As any casual visitor to this blog knows I’m a huge pulp fiction fan, so I’m always on the lookout for vintage or new age pulp covers that grab me. Under the heading risque Vintage Pulp Fiction covers comes the following selection of classic, caustic, and even calamitous covers from the defunct but rightly named SPICY DETECTIVE STORIES.
Take a gander and enjoy!
And if you’d actually like to read one of these stories (A Norvell Page!!) go here.
While picking the companions I disliked was easy. Narrowing down my five favorite companions is a LOT more difficult, because in 30+ years there have been some great companions. On the whole the good companions far outweighing the ones I dislike.
So narrowing down all those great companions to my five favorite, very difficult, and very subjective. But as stated, having recently watched all 30+ seasons of the show, you can call my choices informed subjectivity.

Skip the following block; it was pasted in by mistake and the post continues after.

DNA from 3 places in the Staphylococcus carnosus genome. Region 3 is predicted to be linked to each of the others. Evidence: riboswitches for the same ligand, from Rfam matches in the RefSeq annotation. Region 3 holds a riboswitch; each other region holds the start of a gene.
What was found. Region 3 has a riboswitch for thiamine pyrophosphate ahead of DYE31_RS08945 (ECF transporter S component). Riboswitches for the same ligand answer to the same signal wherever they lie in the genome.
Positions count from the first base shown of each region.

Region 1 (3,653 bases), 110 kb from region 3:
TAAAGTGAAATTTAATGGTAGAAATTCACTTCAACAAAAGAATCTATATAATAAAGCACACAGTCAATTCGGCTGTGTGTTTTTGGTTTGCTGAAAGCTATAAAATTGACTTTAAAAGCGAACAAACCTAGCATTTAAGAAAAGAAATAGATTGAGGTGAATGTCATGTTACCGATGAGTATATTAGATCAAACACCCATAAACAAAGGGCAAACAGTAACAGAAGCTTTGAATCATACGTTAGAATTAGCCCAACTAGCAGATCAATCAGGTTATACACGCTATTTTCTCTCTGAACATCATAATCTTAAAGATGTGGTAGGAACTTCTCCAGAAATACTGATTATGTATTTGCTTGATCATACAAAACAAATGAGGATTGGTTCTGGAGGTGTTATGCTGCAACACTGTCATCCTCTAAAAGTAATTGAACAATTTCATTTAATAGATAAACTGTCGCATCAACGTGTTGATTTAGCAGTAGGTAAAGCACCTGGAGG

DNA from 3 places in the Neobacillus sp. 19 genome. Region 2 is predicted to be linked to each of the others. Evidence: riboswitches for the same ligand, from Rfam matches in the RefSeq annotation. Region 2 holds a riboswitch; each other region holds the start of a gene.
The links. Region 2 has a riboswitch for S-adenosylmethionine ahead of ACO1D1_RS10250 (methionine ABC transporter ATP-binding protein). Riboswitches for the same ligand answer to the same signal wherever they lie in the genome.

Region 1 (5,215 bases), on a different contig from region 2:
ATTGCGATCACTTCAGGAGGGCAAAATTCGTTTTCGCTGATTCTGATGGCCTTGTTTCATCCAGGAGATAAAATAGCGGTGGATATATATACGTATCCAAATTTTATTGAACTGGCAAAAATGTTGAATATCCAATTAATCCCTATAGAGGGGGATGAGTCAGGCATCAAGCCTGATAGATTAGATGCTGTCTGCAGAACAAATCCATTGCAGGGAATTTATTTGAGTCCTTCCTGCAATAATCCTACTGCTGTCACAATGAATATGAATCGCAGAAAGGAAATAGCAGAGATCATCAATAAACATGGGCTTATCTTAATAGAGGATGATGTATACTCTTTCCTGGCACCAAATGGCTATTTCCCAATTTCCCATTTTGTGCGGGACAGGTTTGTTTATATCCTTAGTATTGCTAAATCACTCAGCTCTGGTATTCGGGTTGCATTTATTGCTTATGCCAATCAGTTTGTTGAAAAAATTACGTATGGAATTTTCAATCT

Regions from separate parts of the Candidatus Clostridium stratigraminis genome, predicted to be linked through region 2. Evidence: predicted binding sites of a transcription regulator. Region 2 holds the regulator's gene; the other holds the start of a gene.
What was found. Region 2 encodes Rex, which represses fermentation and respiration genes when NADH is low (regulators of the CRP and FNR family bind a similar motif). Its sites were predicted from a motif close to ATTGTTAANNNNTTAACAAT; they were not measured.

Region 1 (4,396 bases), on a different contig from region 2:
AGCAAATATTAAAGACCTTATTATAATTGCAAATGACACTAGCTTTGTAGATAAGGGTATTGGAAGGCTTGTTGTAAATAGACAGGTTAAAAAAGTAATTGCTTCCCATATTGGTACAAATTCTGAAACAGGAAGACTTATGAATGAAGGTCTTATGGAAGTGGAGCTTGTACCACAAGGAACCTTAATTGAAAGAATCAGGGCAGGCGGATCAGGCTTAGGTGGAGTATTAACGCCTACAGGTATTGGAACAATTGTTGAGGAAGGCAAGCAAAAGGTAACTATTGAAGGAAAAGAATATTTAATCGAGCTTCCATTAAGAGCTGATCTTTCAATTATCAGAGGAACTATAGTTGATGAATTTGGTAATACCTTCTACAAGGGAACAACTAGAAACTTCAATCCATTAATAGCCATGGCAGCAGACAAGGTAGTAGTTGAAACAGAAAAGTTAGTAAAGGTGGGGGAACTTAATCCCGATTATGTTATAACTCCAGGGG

So without further ado:
I have some issues with Russell T. Davies as discussed in my worst companions posting, but one thing you can’t fault him with is in building up the dynamic/relationship between the Doctor and his female Companion, and doing a great job of casting that companion role… well, and writing it… well.
I think one of the common complaints many actresses who played a companion to the Doctor had, was in the writing of their roles. Davies with the characters of Rose and Martha created companions who had it all, beauty, brains, guts, and adventuresome spirit, and a personality, an aura… magnetic. And roles that complemented the Doctor.
So while I really love a lot of the companions that have been in and out of the ship of time, the two I come back to the most, which is a way of saying the two who are great characters, brought to life by great actresses, and they have great stories under their belt, and a great complement to the doctor… in other words they have it all…
Martha Jones played by the stunning Freema Agyeman and Rose Tyler played by the effervescent Billie Piper. They get the one, two spot.
Sarah Jane- I don’t think any list of best companions would be complete without Sarah Jane, played by the fantastic Elisabeth Sladen, who brought such a caring, and humanity, and belief to her role, and whose tenure bridged both Jon Pertwee and Tom Baker.